Residents of Buchans, a community of just under 900 in central Newfoundland, are grappling with the news that they are in danger of being poisoned by lead and other toxic metals.
Officials have urged all residents to have their blood tested to determine what levels of lead may be present. Buchans was home to a lead and zinc mine that operated for over 60 years. It shut down in 1984.
Tests done on the soil found dangerously high levels of lead, along with nine other toxic substances, including arsenic, barium, and thallium. The biggest concern is the lead, which is especially toxic to the fetus and children, and can cause permanent learning and behavioural disorders.
“It’s disappointing and I’m sure disturbing for the residents to find out that they have over time been exposed to very high levels of lead,” says Inka Milewski, science adviser and health-watch director with the Conservation Council of New Brunswick.
Three Newfoundland government cabinet ministers travelled Buchans to deliver the results of testing done on and around the mine site. The surrounding soil has been contaminated, and residents were told that they've been breathing in pollutants from the site for years.
However, Environment Minister Charlene Johnson said in a statement that while “several of the heavy metals tested in the Buchans area have exceeded the recommended guidelines, it does not necessarily mean the soil is dangerous or that there is a health hazard.”
Milewski, author of the report Dying for Development: The Legacy of Lead in Belledune, calls Johnson’s statement “irresponsible.”
“Lead is a neurotoxin, it affects brain development, and unless you do some kind of health assessment of the residents one cannont say there are no effects,” she says.
“There are literally thousands of scientific studies indicating that even extremely low levels of lead in the blood affect children’s development, not only their cognitive and behavioural development but in some cases their physical development.”
Milewski is well aquainted with lead poisoning, having carried out soil testing on properties surrounding the Belledune lead smelter in New Brunswick. She also conducted peer reviews on government health risk assessments for the lead smelter in Port Coburn, New Brunswick, and the copper and nickel mine in Sudbury, Ontario.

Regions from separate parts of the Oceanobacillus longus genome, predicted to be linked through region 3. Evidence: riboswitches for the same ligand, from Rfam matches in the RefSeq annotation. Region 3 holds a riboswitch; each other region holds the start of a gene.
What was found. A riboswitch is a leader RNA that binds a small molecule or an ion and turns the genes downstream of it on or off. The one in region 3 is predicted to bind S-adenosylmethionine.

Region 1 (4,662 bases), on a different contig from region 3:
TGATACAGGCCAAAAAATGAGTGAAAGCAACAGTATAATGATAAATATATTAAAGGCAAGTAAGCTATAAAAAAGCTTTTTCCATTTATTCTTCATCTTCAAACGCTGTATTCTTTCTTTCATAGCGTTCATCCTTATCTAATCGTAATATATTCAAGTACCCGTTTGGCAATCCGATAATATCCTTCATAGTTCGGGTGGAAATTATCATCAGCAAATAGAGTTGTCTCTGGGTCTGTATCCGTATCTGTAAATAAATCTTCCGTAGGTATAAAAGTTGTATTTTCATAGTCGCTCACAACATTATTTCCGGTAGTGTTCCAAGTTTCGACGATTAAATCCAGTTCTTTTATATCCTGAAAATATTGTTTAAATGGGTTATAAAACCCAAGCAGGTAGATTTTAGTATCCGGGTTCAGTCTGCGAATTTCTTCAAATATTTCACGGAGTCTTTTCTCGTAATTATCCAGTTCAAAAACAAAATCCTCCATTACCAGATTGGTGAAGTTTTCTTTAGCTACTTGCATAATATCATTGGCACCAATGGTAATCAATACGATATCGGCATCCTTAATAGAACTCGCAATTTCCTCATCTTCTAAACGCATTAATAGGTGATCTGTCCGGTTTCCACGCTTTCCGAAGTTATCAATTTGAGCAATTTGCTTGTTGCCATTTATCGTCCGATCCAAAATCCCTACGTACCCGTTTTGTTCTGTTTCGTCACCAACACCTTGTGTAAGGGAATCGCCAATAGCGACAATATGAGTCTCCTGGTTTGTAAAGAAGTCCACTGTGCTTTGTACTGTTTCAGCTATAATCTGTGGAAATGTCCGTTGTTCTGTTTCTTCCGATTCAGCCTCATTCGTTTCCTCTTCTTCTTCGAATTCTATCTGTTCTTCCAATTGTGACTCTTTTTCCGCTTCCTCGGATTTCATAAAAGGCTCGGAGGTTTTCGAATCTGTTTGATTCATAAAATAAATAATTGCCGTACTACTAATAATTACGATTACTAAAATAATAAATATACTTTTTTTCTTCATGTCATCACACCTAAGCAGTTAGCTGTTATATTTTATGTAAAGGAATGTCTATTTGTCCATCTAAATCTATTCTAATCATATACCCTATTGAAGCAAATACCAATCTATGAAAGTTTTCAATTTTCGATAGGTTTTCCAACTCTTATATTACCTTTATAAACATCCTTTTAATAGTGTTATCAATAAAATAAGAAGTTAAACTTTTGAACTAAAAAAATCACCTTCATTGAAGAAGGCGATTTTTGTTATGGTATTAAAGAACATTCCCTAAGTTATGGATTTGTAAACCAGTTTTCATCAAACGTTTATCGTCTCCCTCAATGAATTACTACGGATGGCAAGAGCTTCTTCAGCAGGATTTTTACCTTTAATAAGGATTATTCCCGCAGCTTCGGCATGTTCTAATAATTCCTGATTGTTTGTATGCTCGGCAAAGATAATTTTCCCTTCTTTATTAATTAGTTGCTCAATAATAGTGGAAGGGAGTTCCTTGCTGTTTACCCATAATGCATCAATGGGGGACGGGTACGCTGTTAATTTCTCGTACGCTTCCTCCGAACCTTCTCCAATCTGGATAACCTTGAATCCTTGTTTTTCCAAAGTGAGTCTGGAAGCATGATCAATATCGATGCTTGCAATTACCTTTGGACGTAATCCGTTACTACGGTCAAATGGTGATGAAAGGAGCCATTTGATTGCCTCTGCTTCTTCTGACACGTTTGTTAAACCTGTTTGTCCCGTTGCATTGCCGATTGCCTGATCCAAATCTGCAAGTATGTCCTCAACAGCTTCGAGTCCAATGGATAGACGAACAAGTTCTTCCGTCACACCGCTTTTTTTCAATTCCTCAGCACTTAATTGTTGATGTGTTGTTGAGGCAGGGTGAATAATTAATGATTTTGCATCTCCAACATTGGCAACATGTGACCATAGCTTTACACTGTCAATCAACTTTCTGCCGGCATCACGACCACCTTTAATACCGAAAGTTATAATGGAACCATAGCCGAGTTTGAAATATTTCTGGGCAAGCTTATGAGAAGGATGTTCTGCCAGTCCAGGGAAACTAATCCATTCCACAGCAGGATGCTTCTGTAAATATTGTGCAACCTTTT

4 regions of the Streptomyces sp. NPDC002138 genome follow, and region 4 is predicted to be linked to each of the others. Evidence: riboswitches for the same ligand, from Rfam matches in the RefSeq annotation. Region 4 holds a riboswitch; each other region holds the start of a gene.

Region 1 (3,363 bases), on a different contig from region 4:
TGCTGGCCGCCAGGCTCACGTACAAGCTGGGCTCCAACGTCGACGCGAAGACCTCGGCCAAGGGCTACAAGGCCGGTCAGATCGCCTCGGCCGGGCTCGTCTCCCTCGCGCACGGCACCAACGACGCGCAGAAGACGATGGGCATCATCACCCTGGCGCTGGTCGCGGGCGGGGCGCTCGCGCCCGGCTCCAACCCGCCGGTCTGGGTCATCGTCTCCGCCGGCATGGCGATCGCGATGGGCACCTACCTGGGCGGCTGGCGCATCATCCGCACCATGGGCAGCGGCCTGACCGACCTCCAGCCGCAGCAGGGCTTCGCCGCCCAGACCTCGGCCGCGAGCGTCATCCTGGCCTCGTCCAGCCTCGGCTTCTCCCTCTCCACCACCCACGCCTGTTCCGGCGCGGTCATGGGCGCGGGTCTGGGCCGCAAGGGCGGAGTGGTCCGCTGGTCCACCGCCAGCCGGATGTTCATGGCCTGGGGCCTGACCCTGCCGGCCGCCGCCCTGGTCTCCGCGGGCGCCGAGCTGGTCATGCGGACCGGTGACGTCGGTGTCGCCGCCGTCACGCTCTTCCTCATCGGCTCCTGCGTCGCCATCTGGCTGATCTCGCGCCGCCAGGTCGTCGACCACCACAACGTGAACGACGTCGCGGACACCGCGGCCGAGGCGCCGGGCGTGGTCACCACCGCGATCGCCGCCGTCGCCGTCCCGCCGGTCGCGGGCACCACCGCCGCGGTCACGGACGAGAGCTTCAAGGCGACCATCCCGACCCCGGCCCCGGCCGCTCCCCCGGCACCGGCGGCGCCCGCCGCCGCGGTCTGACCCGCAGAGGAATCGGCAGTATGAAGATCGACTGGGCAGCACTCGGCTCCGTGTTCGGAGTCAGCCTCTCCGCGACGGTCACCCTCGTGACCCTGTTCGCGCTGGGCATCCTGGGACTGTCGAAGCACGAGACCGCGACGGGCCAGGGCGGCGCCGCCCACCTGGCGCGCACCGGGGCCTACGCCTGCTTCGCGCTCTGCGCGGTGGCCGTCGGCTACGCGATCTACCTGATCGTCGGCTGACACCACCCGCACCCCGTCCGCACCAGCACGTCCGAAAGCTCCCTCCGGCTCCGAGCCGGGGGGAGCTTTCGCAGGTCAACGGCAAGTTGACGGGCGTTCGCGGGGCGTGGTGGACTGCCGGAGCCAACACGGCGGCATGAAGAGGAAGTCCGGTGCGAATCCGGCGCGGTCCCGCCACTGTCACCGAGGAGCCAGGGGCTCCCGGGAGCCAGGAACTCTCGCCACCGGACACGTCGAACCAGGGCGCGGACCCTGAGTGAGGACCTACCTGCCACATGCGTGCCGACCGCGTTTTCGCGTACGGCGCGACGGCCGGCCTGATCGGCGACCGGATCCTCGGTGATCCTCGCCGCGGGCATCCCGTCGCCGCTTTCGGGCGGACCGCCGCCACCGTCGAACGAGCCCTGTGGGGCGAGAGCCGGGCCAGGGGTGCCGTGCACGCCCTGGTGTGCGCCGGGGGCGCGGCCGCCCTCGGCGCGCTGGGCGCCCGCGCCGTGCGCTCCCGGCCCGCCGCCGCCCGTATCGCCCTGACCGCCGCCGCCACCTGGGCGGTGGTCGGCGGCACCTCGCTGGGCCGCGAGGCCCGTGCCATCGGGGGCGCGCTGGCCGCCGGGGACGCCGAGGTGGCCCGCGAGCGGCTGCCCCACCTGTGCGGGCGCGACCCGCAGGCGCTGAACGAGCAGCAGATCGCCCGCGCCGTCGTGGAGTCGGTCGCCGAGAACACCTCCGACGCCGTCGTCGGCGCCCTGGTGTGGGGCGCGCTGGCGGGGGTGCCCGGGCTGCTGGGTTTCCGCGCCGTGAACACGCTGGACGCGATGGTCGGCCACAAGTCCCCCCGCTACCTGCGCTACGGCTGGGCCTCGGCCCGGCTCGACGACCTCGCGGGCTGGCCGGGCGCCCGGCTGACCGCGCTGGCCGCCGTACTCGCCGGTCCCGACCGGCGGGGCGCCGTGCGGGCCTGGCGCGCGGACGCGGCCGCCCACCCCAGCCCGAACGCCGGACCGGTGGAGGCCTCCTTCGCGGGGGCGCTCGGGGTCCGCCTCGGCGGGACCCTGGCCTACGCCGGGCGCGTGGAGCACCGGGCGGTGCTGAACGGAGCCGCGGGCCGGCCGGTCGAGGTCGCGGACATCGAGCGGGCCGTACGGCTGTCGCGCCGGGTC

For years, Buchan residents and officials have been calling for the abandoned mine site, which stretches over eight square kilometres around the perimeter of the town, to be cleaned up. Preliminary testing was finally carried out this summer.
Known as Lucky Strike, the mine opened in 1908 and became fully operational in the 1920s. Mine owners AbtibiBowater and the American Smelting and Refining Company (ASARCO) built Buchans at the government's expense, and the town was owned and controlled by the companies until the late 1970s.
AbitibiBowater said it was planning to put more than $2 million into a clean-up. However, that failed to materialize and the company declared bankruptcy earlier this year. ASARCO, which went bankrupt in 2005, left abandoned mine sites in the United States that will cost taxpayers an estimated $7 billion to clean up, according to news reports.
Milewski says there are mining communities across Canada where high levels of lead have been discovered on school grounds.
“You name the community with a particular mining or smelter operation and you have contamination, and those companies may be long gone but who is left holding the bag in terms of their health—the residents.”
She says there should be “some kind of a bond that these large scale companies need to secure with the government which ensures that there will be funds and compensation available in the event that there are health problems and environmental problems.”
This week, Port Coburn residents began court proceedings alleging that emissions from the smelter have contaminated and devalued their properties.
The Newfoundland government has promised to start cleaning up the Buchans site in the spring of 2010. This, said Buchan's Mayor Derm Corbett, is “the best news we’ve gotten in years.”
“It was devastating to the community that it looked like another generation of Buchans residents would have to live with this,” Corbett told CBC News.
Cleaning up is the easy part, says Milewski. Determining the adverse health effects from long term exposure to lead and other toxic metals, however, can be “very complex.”
“The residents of Buchans are just beginning what I know will be a long journey.”